On days like this, I’ve got a startlingly low level of self-control when it comes to what proceeds from my mouth, and I hate it. I want to be kind. I want to make Joel laugh and just enjoy life. Instead, I feel frustrated with the futility of everything. I become a dog-kicker. Not literally, of course.

I don’t have a dog.

Not many of you are aware that I experience this regularly—or perhaps, if I am worse at controlling myself than I think, all of you know. I’m disinclined to care at the moment, which I know for a fact is temporary(ephemeral). I do care. Just…ignore me and file all of this away in your “things I’ve learned about Keri that I’d rather not think about” file. In the meantime, I’ll make a concerted effort to feel comforted by getting this all out on “paper” and move on.

Which brings us to my Life Journal.

I’m a few days behind, which I am, at present, attempting to rectify. I’ve just finished Wednesday’s reading and I wanted to post this before I move on to the rest. I’m determined to catch up before today becomes Sunday.

The Weakness of Another

Selected Scripture:

“Noah, a man of the soil, proceeded to plant a vineyard. When he drank some of its wine, he became drunk and lay uncovered inside his tent. Ham, the father of Canaan, saw his father naked and told his two brothers outside. But Shem and Japheth took a garment and laid it across their shoulders; then they walked in backward and covered their father’s naked body. Their faces were turned the other way so that they would not see their father naked.”

-Genesis 9:20-23

Observation and Application:

Ham (maybe he was mean because of his terrible name) was happy to capitalize upon his father’s weakness by making a joke of his (sinful)condition and exploiting it. Maybe he was hoping to garner his brothers’ favor by making them laugh, probably hoping they’d agree with him since he (Ham) was the youngest and likely to hold the least esteem. Maybe Ham had suffered some insult or injury at the hand of his father and simply wanted revenge by making him look bad (Noah certainly demonstrated an ability to do that on his own).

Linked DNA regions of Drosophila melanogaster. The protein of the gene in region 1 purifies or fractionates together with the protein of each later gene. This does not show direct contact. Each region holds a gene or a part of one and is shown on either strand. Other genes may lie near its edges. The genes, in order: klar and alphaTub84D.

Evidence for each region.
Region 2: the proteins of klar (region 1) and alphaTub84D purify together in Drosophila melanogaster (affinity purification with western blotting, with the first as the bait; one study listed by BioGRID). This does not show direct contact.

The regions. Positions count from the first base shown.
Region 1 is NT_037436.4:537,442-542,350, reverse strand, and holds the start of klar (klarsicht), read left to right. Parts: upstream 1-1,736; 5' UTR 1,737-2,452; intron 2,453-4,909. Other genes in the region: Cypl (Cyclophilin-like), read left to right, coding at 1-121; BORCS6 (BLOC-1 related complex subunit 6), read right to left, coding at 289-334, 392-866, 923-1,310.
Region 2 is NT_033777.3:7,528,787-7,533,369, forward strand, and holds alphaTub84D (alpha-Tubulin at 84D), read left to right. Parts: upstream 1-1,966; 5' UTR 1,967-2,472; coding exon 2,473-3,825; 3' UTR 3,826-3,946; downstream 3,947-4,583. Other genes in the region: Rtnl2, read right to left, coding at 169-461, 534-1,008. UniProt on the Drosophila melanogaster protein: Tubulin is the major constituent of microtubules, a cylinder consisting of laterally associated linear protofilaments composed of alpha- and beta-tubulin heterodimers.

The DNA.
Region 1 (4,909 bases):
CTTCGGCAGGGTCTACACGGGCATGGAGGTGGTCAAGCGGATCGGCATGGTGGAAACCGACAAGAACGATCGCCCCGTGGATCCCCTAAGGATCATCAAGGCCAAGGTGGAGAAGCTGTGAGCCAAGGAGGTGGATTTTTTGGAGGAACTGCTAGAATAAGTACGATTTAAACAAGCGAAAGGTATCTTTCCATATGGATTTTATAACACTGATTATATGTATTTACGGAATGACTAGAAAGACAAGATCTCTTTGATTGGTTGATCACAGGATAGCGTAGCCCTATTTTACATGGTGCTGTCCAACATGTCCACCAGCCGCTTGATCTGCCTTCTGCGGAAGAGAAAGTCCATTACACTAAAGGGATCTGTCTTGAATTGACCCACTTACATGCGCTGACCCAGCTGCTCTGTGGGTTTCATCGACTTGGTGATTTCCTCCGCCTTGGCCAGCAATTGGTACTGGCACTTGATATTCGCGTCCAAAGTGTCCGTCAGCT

Whatever it was, Ham’s decision did more to show the quality of his own character than that of Noah’s, which is something I need to remember when faced with the unsavory behavior of those close to me.

It isn’t that Shem and Japheth did the right thing by simply covering up their father’s problem; certainly, no good comes of ignoring sin or counting a man sinless just because they’re your elder. For the purposes of this entry, I’ll set that issue aside; I don’t intend to conjecture upon what should be done in the aftermath of such shameful behavior, rather, what I need to focus on today is that it’s never okay to openly expose the weakness of a person for the sake of elevating your own status. In protecting their father from disgrace, the two righteous brothers went so far as to protect Noah’s disgrace even from their own eyes. They could have gone barging into the tent; they could have thrown a blanket over him and beat a hasty retreat. That’s probably what I would have done, and I don’t think there would have been any sin in that. The point, I think, is that they went to extreme measures to keep Noah’s fall from grace on the down-low. The respect they held for their father was clearly evidenced, and what they had to gain from his fall entered nowhere into the equation.

I was talking to Joel yesterday, just before dinner, about a mild conflict I had experienced with a member of my team at work. I shared in lengthy detail about the nature of this person’s failings related to the particular conflict, how I was frustrated about various aspects of this person’s character and personality…you know, generally ranting and venting about things I’d no right to think or feel, let alone say.